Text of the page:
Beavers are a true keystone species in our region. They transform small forest streams into sunny ponds that provide habitat for both their families and a wide variety of other plants and animals. At the same time, beavers’ homesteading results in the recharge of water tables and the mitigation of erosion and sudden flooding events along major rivers. Their activities ultimately produce a patchwork of sediment-rich, biodiverse beaver meadows and wetlands all across the Northeastern Woodlands.
These fellows, whose scientific name is Castor canadensis, are the largest and most intelligent rodents in North America. They live for up to fifteen years, can weigh up to 50 pounds, and are monogamous. Their engineering accomplishments are the direct outgrowth of their complex, cooperative family structures. Bachelor beavers do not build dams. Instead, those are build by paired beavers who share the work and also construct elaborate lodges to shelter their babies. Young beavers are blind and very helpless at birth. They need to spend at least two years under their parents’ protection. During these years, they learn from their elders how to build and maintain dams and lodges, how to harvest bark from trees, avoid enemies, and and even how to care of the young. (Yearling beavers are actively involved in tending their baby brothers and sisters.)
In this project, your students can design a wetlands habitat for a family of beavers. It’s the sort of project that can be an enjoyable accompaniment to a woodlands field trip or the reading of a book about these remarkable creatures. Encourage the children to add additional plants and animals to the basic few pictured here. Try to help them understand the role of ‘keystone species’ plan in transforming their physical environments in such a way that despite their small numbers, certain distinct constellations are able to thrive in ways that would be impossible were the ‘keystone species’ eliminated. You might mention other keystone species such as elephants, prairie dogs, and wolves among others.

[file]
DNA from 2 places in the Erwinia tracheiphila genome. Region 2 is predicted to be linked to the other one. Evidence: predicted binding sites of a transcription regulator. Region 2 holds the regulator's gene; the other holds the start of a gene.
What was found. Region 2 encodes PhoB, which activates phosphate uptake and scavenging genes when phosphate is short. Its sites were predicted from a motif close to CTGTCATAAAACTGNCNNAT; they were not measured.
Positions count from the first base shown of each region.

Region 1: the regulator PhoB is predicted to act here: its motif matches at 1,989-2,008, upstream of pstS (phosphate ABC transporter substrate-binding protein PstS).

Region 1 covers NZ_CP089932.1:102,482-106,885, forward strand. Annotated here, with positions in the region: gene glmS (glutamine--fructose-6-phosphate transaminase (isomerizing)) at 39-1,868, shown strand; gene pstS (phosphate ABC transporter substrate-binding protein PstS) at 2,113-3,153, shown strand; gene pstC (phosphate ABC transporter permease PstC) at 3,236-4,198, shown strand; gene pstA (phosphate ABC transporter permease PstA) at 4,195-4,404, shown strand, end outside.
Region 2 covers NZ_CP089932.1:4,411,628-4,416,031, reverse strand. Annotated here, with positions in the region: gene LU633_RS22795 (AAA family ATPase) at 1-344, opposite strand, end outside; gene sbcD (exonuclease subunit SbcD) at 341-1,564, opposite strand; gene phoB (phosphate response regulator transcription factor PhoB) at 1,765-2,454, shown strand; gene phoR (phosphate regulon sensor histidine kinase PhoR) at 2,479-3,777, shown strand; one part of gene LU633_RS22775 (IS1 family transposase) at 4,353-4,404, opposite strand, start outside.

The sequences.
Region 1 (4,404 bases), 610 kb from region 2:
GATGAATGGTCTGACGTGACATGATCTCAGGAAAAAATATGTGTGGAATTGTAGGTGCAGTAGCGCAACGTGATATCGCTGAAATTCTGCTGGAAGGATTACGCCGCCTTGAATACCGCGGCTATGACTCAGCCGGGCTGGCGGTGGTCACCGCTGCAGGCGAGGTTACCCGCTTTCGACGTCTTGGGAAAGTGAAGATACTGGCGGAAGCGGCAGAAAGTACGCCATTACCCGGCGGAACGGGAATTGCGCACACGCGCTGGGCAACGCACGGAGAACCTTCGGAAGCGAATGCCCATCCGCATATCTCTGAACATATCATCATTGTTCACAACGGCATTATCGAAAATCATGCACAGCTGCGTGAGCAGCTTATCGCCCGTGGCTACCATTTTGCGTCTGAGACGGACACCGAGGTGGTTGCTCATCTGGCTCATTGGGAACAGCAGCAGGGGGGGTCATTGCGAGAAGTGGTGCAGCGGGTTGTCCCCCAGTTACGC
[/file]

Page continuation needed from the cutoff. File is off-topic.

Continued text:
On this website, you can also find several games related to beavers including a singing, circle game for K -3rd graders which features an acting and guessing component . It’s called “When the Beavers Build their Dam.” There’s also a chasing and collecting game that would work well with this project for 3rd and 4th graders. It’s called “Parental Care,” and is actually suitable for older students too. (I just think that this diorama project might not be challenging enough for youngsters older than 4th grade). The two games are described in the post titled Natural Start Alliance Conference: Traditional Games Workshop – A Draft of the Activities Collection “Circling the Sun, Racing the Wind.” You’ll find both of the games described in detail (with correlations to the Next Generation Science Standards). The melody for “When the Beavers Build their Dam,” is available separately in an audio file on the post entitled Natural Start Alliance Conference Traditional Games Workshop – Song Lyrics and Melodies “There”s a Mosquito in these Woods” and ‘When the Beavers Build a Dam.” Combining a visual arts project with a field trip and a lively game can creates a very enjoyable and memorable learning environment for all involved!EB-Beaver-Family-Diorama